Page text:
The principle to which Interfluidity refers is that when times are bad--when your present and expected future resources fall--you should cut back on your commitments. The fact is that these are bad times for private economic actors: their current incomes have fallen, and the high interest rates charged them means that their future resources are worth a lot less than they used to be when translated into claims on today.
But things are completely different for the government.
The terms on which the U.S. government today can borrow are extraordinarily, unbelievably good. The government's current resources have declined with the decline in tax revenue, but the taxes the government will receive in the future are--according to a bunch of calculations John Cochrane made when he came to Berkeley to give a seminar--worth roughly four times as much when translated into claims on goods, services, and labor today as they were worth three years ago. The resource constraints binding private economic actors have become much tighter. But the resource constraints binding the government have--because of the extraordinary falls in interest rates--become much looser. And high unemployment and slack capacity mean that the terms on which the government can get goods, services, and labor are significantly more advantageous than they were three years ago.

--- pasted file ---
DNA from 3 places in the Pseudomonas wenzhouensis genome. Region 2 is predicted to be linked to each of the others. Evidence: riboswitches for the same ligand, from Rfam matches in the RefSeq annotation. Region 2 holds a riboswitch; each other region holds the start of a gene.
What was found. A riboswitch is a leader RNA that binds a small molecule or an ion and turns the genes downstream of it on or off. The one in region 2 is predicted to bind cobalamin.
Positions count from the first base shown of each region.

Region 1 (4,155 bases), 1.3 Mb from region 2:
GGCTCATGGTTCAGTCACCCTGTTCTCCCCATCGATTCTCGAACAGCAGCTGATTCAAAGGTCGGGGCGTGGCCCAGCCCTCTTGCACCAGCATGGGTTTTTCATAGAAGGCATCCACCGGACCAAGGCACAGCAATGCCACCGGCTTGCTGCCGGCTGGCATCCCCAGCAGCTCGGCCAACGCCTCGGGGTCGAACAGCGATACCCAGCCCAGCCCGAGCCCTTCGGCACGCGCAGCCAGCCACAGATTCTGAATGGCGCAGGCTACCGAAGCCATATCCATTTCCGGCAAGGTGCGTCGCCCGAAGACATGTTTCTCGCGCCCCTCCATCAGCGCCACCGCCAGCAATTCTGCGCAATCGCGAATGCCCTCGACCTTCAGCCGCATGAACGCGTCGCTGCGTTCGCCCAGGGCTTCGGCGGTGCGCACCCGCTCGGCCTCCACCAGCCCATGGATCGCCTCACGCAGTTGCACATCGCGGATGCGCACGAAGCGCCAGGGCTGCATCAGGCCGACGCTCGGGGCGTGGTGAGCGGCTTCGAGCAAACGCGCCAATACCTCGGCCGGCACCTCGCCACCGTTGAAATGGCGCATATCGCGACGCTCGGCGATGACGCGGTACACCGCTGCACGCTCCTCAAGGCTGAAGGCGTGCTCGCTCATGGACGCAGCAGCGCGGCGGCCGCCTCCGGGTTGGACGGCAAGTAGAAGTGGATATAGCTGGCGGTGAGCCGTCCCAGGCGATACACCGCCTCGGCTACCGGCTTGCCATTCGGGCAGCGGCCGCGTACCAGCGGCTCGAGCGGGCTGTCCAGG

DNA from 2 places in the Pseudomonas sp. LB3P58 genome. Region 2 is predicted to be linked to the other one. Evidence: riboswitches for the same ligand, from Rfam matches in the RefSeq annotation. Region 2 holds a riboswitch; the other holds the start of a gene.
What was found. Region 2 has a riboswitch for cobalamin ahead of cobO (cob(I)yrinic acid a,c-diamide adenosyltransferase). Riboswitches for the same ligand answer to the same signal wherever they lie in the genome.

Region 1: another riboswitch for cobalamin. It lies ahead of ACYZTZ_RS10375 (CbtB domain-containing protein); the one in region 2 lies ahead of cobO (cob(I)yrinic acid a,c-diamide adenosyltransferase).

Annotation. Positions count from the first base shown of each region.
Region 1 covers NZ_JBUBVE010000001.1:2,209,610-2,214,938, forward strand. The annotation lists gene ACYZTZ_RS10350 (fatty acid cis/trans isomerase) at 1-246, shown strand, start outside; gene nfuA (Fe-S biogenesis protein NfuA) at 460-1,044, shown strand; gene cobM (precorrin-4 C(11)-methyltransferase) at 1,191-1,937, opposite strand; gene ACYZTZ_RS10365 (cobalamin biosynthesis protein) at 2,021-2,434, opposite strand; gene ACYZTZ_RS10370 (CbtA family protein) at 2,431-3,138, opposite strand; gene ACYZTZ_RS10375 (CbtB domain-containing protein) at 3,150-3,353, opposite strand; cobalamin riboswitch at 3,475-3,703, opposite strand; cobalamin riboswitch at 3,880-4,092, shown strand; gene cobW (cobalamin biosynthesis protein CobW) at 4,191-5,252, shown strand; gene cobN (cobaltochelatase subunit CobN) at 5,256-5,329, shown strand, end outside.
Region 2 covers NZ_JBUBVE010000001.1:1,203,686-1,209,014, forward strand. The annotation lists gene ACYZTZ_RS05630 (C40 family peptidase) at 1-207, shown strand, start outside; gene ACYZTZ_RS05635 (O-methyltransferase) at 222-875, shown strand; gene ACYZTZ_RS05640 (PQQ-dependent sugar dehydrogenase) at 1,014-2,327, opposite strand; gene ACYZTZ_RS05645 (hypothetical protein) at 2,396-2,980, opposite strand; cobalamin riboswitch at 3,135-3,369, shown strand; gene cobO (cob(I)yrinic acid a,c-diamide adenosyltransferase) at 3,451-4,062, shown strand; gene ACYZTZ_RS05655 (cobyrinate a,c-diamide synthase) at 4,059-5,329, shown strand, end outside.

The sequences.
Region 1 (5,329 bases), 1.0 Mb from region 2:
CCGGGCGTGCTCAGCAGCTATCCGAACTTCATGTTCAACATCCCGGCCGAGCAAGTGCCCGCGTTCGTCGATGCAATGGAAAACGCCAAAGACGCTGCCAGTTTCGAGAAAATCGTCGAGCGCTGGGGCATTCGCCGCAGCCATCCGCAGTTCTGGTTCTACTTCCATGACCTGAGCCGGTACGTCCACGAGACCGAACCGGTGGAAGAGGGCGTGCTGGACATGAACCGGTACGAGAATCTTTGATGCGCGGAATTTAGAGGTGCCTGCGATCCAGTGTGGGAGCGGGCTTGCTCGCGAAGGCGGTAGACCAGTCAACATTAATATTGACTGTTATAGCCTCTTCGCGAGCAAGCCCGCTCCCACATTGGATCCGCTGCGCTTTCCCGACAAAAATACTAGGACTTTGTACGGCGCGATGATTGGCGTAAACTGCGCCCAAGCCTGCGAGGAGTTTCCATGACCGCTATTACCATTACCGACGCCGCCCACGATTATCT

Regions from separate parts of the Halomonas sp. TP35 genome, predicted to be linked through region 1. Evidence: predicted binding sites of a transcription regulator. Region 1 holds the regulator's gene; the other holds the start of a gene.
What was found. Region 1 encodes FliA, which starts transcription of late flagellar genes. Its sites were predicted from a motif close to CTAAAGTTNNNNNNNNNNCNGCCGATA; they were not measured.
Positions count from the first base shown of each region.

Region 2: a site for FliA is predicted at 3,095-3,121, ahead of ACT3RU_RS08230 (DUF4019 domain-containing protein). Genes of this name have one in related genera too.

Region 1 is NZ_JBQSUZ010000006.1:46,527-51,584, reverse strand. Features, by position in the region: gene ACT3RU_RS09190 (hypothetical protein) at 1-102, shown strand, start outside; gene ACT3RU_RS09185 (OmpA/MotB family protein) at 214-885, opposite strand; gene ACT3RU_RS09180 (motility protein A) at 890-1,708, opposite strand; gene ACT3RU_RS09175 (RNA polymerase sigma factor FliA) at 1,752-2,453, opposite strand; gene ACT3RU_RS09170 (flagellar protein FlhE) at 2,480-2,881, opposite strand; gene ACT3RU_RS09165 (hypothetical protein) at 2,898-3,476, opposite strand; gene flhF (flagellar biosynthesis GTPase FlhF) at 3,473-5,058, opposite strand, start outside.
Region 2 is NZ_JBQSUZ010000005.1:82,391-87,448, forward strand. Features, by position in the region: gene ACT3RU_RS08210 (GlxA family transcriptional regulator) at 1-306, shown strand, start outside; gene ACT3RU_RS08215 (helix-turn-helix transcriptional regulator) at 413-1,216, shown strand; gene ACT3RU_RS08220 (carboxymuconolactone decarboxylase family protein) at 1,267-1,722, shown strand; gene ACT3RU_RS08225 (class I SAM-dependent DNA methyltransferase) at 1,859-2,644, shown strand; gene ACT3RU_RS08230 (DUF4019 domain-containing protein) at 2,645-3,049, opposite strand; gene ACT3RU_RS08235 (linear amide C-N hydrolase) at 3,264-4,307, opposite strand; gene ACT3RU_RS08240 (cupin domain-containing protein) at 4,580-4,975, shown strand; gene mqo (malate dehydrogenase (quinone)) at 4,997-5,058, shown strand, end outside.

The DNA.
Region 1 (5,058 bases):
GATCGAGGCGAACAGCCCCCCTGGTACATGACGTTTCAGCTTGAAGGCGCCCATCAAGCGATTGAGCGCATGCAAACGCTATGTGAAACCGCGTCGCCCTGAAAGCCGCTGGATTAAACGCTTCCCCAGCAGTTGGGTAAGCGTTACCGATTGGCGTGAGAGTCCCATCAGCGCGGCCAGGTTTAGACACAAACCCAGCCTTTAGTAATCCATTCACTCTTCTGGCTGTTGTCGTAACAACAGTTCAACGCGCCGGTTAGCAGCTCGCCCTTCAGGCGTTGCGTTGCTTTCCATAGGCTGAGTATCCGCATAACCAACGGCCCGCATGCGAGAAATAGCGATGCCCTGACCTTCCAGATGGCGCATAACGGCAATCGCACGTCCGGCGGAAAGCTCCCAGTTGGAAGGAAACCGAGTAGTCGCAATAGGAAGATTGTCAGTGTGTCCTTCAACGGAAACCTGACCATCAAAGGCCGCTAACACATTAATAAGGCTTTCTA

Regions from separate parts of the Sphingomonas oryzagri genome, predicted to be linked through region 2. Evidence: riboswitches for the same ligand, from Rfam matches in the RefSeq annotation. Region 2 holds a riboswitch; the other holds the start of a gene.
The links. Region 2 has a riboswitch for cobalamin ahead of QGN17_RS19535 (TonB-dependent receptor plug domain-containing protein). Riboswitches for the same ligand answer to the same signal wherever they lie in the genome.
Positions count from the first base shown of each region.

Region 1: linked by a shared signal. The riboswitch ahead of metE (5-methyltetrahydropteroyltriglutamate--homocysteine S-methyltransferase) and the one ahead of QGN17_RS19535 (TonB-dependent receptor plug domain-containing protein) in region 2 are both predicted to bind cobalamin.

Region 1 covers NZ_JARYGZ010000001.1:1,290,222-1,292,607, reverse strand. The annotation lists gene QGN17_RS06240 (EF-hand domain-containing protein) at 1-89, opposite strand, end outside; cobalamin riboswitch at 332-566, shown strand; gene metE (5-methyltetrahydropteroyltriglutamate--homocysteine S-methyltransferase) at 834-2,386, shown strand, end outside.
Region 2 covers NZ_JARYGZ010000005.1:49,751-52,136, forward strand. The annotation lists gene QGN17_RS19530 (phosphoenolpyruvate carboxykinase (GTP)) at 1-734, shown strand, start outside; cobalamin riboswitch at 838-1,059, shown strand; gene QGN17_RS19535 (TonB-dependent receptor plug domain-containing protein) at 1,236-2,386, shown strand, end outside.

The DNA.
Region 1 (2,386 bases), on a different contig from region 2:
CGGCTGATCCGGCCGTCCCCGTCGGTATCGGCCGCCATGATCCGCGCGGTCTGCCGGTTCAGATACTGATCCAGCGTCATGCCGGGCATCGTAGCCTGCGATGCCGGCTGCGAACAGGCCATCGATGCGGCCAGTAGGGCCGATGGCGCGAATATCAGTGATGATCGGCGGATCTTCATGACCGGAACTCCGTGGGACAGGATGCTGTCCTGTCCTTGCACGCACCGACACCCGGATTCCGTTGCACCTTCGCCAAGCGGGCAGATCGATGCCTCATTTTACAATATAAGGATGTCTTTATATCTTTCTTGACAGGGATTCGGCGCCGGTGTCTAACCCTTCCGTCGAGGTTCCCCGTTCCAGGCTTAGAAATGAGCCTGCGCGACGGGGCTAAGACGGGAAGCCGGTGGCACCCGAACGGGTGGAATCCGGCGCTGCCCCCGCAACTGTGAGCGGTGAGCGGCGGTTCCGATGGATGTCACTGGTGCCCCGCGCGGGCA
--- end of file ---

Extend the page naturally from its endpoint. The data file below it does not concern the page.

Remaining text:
Every single particle of logic is crying out that now is the time for the government to pull its spending forward from the future into the present and push its taxes from the present back into the future.
The argument that “governments should be prudent in the same way as households” is not a moral argument: it is a stupid argument. It blindly closes its eyes to the reality that times feel very different for credit-worthy governments than for potentially insolvent private economic actors, and that what is prudence for the second is sheer idiocy for the first.
10 November 2010
Labels: public interest
Brad DeLong explains why deficit spending is a very good idea right now.